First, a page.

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9-year-old welcomes popular sculpture back to the Jewel

A different kind of dignitary has been chosen to welcome “Hammering Man at 3,110527" back to the Museum of Contemporary Art, La Jolla.

The sculpture, an 18-foot black Corten steel silhouette with a motorized aluminum arm, was to be unveiled at a special ceremony April 19. Nine-year-old Wesley Metcalfe will flip the switch to put the mechanized hammering arm in motion. His classmates from the Gillispie School will attend also.

“I think it’s going to be fun,” Metcalfe said.

The second-grader was invited to perform this honor because of his appreciation for the sculpture. When the piece was transferred from La Jolla to the museum’s downtown location, Metcalfe wrote a series of letters to Museum Director Hugh Davies asking when it would be brought back.

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“I really missed the Hammering Man when he went away,” Metcalfe said. “I really liked the sculpture. I liked the way his arm went up and down.”

Wesley lives in La Jolla with his parents, Stephen and Claudia Metcalfe, and his 15-year-old sister, Olivia. During trips through the neighborhood, he would take time to admire the sculpture. Even after it moved downtown, his parents would take him to visit the sculpture.

“He’s always taken a keen interest in art, but this sculpture attracted him for some reason,” Claudia Metcalfe said.

Wesley Metcalfe’s fascination with the sculpture became pivotal in his life, his mother said. In ways no one could imagine, the mechanical man gave her son a means to communicate and connect with his peers, she said.

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At 4 years old, Wesley was diagnosed with Asperger’s Syndrome, a neurobiological disorder that falls under the spectrum of autism. A “mischievous scamp with a charming sense of humor and wit” who beguiles every adult he meets, Claudia Metcalfe said her son has greater difficulty dealing with kids his own age.

During floor time - therapy with care givers or health care providers in which the child leads the play - the Hammering Man became a central theme between Wesley and his speech therapist. During one session, he wrote a letter to Davies saying how much he loved the sculpture and asking that it be returned.

“We received the most lovely reply,"Claudia Metcalfe said. "(Davies) said he didn’t want the Hammering Man to be bored. He wanted to keep him seeing fresh things.”

When it was decided to bring the sculpture back to La Jolla, Wesley was invited to flip the switch to set his arm back in motion.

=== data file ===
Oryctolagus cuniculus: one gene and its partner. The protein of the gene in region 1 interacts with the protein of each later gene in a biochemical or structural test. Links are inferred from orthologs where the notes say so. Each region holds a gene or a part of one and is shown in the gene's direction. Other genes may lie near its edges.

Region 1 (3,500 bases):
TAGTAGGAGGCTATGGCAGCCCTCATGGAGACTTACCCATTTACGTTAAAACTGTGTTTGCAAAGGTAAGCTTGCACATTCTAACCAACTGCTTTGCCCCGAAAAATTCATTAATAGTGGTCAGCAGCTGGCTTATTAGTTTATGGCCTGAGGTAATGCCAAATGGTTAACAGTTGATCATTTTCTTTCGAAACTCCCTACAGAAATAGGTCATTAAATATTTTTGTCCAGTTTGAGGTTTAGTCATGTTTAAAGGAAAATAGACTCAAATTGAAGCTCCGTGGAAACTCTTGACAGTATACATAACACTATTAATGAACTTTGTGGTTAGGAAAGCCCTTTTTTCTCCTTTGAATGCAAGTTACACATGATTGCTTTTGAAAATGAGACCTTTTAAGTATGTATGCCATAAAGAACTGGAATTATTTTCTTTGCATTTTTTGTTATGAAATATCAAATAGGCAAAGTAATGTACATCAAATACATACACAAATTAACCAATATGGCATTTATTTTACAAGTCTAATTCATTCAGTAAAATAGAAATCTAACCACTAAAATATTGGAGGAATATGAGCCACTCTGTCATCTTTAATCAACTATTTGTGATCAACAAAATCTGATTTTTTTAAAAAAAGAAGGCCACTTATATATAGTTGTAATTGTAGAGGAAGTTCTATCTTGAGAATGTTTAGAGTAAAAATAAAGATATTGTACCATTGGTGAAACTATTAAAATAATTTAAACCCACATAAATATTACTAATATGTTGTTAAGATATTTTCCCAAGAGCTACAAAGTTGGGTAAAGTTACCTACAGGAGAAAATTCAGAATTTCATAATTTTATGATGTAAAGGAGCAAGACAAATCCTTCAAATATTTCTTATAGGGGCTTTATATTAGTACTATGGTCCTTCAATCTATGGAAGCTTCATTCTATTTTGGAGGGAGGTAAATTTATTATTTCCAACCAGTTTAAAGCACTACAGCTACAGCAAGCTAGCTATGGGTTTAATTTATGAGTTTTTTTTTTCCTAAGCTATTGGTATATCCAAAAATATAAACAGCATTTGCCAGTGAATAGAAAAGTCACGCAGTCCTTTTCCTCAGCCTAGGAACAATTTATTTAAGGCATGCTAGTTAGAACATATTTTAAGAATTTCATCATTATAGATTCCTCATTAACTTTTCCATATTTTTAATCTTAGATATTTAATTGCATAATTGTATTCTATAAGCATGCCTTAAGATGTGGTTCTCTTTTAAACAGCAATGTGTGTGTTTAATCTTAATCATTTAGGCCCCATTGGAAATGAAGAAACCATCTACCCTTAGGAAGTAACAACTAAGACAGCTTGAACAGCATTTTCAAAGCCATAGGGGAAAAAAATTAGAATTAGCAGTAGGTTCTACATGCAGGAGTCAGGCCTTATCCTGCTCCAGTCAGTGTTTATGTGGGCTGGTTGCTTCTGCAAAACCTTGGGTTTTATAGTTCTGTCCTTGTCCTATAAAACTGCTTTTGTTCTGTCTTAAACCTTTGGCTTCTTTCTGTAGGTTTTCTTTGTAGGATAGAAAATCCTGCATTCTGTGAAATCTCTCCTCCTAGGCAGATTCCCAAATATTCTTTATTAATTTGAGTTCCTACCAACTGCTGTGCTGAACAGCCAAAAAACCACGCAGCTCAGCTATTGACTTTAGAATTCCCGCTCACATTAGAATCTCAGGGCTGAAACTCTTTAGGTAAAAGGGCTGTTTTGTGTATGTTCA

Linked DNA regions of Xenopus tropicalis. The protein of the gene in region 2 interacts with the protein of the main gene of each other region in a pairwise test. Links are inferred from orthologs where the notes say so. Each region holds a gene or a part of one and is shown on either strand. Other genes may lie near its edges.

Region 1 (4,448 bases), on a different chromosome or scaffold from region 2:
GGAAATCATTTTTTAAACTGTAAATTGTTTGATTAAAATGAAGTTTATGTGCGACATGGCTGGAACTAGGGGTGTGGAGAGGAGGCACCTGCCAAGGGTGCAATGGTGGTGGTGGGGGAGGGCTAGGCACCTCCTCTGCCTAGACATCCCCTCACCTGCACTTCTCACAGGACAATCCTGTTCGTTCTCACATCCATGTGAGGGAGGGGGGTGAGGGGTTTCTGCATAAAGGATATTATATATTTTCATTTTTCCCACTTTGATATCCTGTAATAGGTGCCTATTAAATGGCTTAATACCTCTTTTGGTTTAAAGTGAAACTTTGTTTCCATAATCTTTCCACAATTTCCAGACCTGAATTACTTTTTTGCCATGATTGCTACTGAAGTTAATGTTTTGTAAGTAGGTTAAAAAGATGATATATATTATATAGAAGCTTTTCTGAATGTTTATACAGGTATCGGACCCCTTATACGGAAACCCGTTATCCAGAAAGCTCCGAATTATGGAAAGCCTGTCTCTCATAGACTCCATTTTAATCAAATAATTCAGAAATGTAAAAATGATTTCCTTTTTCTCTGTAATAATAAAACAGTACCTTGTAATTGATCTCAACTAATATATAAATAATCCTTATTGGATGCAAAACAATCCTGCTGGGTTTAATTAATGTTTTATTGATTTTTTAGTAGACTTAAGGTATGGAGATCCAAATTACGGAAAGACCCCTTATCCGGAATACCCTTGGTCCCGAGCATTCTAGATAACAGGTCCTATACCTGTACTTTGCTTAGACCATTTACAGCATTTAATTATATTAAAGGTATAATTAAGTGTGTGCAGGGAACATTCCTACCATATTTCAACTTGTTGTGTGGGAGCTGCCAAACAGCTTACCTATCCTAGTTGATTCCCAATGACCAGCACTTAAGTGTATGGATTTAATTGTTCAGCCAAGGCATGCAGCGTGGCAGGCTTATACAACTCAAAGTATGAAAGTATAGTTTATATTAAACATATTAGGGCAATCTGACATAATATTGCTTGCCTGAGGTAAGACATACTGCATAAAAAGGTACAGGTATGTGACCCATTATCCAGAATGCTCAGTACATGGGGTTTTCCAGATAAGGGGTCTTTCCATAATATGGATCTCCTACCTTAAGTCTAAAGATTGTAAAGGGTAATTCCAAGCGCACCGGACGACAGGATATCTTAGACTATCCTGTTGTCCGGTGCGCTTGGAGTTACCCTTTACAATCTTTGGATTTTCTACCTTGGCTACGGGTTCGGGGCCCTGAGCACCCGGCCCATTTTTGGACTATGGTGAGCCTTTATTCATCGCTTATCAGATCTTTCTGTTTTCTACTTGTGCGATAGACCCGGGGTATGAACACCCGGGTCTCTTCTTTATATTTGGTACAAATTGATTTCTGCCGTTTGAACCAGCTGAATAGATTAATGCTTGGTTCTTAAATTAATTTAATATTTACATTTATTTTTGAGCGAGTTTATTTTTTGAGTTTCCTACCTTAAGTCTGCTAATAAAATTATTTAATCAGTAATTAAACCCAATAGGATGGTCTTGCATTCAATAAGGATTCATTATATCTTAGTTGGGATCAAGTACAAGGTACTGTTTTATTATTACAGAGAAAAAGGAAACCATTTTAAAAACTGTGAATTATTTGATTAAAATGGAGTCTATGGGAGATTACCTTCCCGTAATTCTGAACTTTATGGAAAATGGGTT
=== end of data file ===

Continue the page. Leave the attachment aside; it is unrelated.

“It’s something the director and the museum staff wanted to do for him to recognize his enthusiasm for the art,” said Stephanie Hanor, curator at the museum. “It’s nice to see someone so young so enthused.”

Following the activation ceremony, Wesley and his classmates from the Gillispie School will enjoy an interactive art project.

This event is an opportunity for the museum to make an impact at a community level, Hanor said.

“It’s a chance to do something meaningful for the community and a young boy,” she said.

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Claudia Metcalfe said the event would be a big day for her son.

“This is the kind of emotional sharing that is so important to Wesley,” she said.

“It’s this kind of reaching out by other people that lets him know he is part of a richer tapestry. It gives him a sense of belonging that is important, and it opens the door for reciprocity and engagement.”

For some Asperger children, incorporating imaginative play into everyday life is challenging. Interacting with peers can be difficult.

“This engagement began in his imagination and now it’s spread throughout the community and the Gillispie School,” Claudia Metcalfe said. “It was a way the kids could connect to Wesley and say, ‘He must be very special.’ It’s as if Hugh Davies has let Wesley be John Kennedy at the White House for a day.”

Before his unveiling, “Hammering Man at 3,110527" will get a paint job and new motor for his mechanized arm.

The sculpture was created by Jonathan Borofsky, an American artist known for his public art. Similar versions ranging in size from 18 to 70 feet in height are on display in numerous private and public collections.

The museum received the work as a gift from Matthew and Iris Strauss. It is now part of the museum’s permanent collection. The sculpture will be displayed on the Strauss Plaza outside the museum building.

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The museum was founded in 1941 and is dedicated to the collection, exhibition and interpretation of contemporary art. There are two locations: 700 Prospect St. in La Jolla and 1001 Kettner Blvd. in downtown San Diego.

For more information about this and other artwork on display, programs, admission prices or museum hours, call (858) 454-3541.